You don’t have to purchase the “nectar” that’s sold in the stores.  They get most of their protein and nutrients from eating small flies and spiders, so they really don’t need any of the “extra” ingredients.   I make up my own sugar solution of 1/4 cup granulated white sugar to 2 cups of boiled well water.  This is not as sweet as some recipes that call for more sugar, but it is still attractive to the birds without attracting bees.  I don’t add red food dye either, since the red feeder will attract their attention. I store any extra food in the fridge but get rid of it after a week if I haven’t used it.  If you have chlorinated water, you might want to use bottled water instead.   DSC02895 DSC02898

My feeder was purchased from Wild Bird’s unlimited.  It has a lifetime warrantee.  There are many different models. though that hang on feeder poles  or even hanging baskets and window boxes. 
I know some people are concerned about ants and bees. My feeder has a well in the center that you fill with water to discourage ants and I can buy tiny bee cages that fit into the openings on the feeder and prevent bees and hornets from getting to the nectar.  I’m also very careful when filling and replacing it.  I don’t overfill my feeder and I use a wet paper towel to wipe up any drips right away.
In my experience, the heaviest feeding times are between late June and August, after that it dwindles off.  Most of the birds start their migration south in mid-August.  The older ones leave first,  followed by the current year’s nestlings.
I’ve given hummingbird feeders as gifts to family and friends who tell me later how much enjoyment they get out of watching the little birds.  I like to hear that because the more we enjoy something, the more vested we are in preserving it.

Tuesday, May 13, 2014

Gardening Chores

Yesterday I set up my summer porch.   Now for me, summer is officially here—well sort of.  I love sitting out here in the late afternoon and early evening.   It’s my favorite part of this house and a great place to read, put your feet up or just listen to the grass grow, lol.

Just the deck left to set up.  Today, I have an appointment, afterwards I’ll stop and get my potting supplies and work on the deck planters.   I’m still bringing in my annuals at night.  The temps have dropped precariously low a couple of times this past week and we are not officially frost-free till Memorial Day.



Another chore I did yesterday was to inspect my garden hoses and hook them up.   I store my garden hoses in the garage for the winter after they are completely drained of any water.   When I buy garden hoses, I buy the best quality that I can afford.   My first choice is natural rubber but I know that is getting harder to find.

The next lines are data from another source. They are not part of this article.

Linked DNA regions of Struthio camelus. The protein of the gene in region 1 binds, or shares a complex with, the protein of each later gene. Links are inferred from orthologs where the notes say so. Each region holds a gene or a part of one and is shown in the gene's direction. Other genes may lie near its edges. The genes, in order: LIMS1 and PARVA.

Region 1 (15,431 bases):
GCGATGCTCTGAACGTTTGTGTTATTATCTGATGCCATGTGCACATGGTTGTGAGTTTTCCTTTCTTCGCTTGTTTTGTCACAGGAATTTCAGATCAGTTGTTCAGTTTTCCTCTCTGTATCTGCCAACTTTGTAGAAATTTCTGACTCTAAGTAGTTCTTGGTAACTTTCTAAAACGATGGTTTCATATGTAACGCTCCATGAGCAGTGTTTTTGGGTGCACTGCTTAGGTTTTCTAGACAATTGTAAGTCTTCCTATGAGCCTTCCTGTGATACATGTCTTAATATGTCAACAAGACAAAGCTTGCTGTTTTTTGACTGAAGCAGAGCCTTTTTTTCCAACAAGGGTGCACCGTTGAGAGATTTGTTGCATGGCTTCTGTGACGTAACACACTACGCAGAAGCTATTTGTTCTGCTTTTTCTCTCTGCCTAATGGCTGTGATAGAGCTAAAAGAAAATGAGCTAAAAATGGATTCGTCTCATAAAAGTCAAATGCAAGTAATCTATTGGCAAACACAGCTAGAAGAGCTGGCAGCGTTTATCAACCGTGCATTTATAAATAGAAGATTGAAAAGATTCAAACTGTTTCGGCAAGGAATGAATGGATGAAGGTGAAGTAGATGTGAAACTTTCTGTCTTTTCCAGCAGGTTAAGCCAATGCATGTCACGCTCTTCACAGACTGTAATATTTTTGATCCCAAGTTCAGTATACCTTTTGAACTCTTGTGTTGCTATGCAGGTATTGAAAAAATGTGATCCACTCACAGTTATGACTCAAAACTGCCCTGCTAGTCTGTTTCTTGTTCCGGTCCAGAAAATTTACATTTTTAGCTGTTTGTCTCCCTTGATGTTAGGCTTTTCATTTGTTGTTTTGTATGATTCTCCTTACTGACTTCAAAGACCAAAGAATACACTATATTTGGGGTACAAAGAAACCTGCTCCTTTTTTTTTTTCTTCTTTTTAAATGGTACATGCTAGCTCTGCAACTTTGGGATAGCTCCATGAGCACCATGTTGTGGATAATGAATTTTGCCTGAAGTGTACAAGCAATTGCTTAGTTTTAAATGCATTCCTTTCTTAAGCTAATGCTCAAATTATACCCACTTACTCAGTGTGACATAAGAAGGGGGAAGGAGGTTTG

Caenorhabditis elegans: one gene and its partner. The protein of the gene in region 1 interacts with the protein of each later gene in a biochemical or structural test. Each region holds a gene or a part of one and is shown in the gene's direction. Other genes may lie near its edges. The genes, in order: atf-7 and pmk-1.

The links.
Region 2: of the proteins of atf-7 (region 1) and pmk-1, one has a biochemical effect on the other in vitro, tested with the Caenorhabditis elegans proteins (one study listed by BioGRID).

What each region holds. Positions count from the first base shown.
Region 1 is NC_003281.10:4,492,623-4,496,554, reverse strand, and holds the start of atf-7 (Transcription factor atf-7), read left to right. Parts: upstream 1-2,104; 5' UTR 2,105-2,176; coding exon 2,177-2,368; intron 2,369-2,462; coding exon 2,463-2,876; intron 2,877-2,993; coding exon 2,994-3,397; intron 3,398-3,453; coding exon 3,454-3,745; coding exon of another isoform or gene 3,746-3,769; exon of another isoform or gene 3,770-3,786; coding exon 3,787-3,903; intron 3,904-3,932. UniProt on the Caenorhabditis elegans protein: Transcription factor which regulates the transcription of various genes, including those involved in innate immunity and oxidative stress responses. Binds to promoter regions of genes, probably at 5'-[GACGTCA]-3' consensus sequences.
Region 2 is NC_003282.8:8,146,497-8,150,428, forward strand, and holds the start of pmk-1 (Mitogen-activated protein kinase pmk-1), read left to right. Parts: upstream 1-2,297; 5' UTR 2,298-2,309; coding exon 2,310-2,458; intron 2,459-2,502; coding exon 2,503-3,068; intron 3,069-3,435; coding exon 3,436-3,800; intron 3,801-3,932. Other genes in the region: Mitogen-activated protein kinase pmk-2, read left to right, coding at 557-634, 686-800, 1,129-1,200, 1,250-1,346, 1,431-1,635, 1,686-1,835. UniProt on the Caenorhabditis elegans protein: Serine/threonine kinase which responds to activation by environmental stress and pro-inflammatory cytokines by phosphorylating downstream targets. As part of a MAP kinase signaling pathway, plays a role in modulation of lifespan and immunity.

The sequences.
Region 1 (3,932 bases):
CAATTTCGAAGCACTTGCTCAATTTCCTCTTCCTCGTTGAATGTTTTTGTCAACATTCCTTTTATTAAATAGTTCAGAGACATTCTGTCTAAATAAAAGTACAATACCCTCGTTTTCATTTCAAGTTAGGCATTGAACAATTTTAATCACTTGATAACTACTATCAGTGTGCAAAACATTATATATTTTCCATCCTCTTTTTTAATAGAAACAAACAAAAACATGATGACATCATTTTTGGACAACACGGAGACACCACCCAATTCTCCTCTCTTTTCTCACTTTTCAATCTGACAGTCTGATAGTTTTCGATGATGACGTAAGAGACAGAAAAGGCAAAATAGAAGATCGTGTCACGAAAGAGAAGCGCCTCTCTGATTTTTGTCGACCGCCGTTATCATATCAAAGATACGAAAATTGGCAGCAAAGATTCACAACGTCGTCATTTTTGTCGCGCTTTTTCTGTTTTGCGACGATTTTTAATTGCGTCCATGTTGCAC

One thing that annoys me when I’m watering is leaking (usually down the front of my pants or on my feet) and the easiest way to prevent that is to replace the washers in the connection fittings every year.   Below is a picture of a new washer (on the left) and the washer that I replaced (on the right).   In only a year, the washer shrunk and the rubber dried out, because of water conditions (minerals, chlorine, etc).   The washers are a very inexpensive fix.  You can buy a bag of them for less than $2.00.   Garden hoses come in two diameter sizes—1/2 and 5/8 inches but the connections and washers are  a standard size and  fit both.  You can buy different kinds of washers, some are plastic,  I think the rubber ones below are the best.



If I can’t remove the old washer with my finger, I will carefully pry it out with a flat head screw driver.  You may find that the new replacement washer is a bit too large, just use your finger to push it down as far as it will go, so that it sits tight in the bottom of the coupling.   You’ll know if it isn’t seated correctly if you can’t thread the coupling onto the outdoor faucet.

Old WasherNew washer installed


Gail :)

Friday, May 9, 2014

A Special Day to Remember

Today would have been my mom’s 88th birthday.   Below is one of my favorite pictures of her taken in Ogunquit, Maine when she was 79.  It used to be an annual day trip for us every summer to walk the Marginal Way followed by lunch at the Oar House Restaurant and followed later by an ice cream on the drive home.  We had stops along the way that we looked forward to.  One was Stone Wall Kitchens where we sampled their jams and condiments.  This picture was taken on our last walk there together.  After that, she told me that the walking was just getting too much for her.  We did continue to go to Ogunquit for a few more summers after that, but we never walked the Marginal Way together again.  


Yesterday, my sister and I gathered at my dad’s house to spend the day with him.  We visited the newly restored Fogg Library in South Weymouth.   This was the closest library when I lived at home and it was a mile away.   My mom didn’t drive till after I graduated from high school so a friend and I would walk to this library every week during summer breaks to read magazines in the cool interior and check out books.  My favorite books back then were historical novels about the kings and queens of Europe and mysteries by Daphne DuMaurier. 

Olden’s Drug Store was across the square and where most of the high school kids hung out, so if it was a hot afternoon we’d sometimes sit at the soda fountain and have a coke before the walk home.  Olden’s is still there, but the soda fountain is long gone.  

The library was closed for ten years while the renovations were made.  I do miss the huge old card files that were located right behind the librarian’s desk.  They’ve been replaced with shelves for DVD’s.  The librarian told me that they had been gone for a long time, even before the restoration began.   I guess that makes sense because, most libraries are computerized today.  The librarian looked bored though, with no books to stamp or cards to file.

After the visit, we all noticed that something seemed to be missing from the library we remembered and then realized it was the smell of the old books and oiled wood but in time, I think it will come back.

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After going to the library, my dad treated us to lunch and then we went to the cemetery to plant flowers and do some clean up at mom’s gravesite. We weeded, edged, mulched and planted together as a team.   It was our birthday and mother’s day gift to her this year.  I think she would be happy.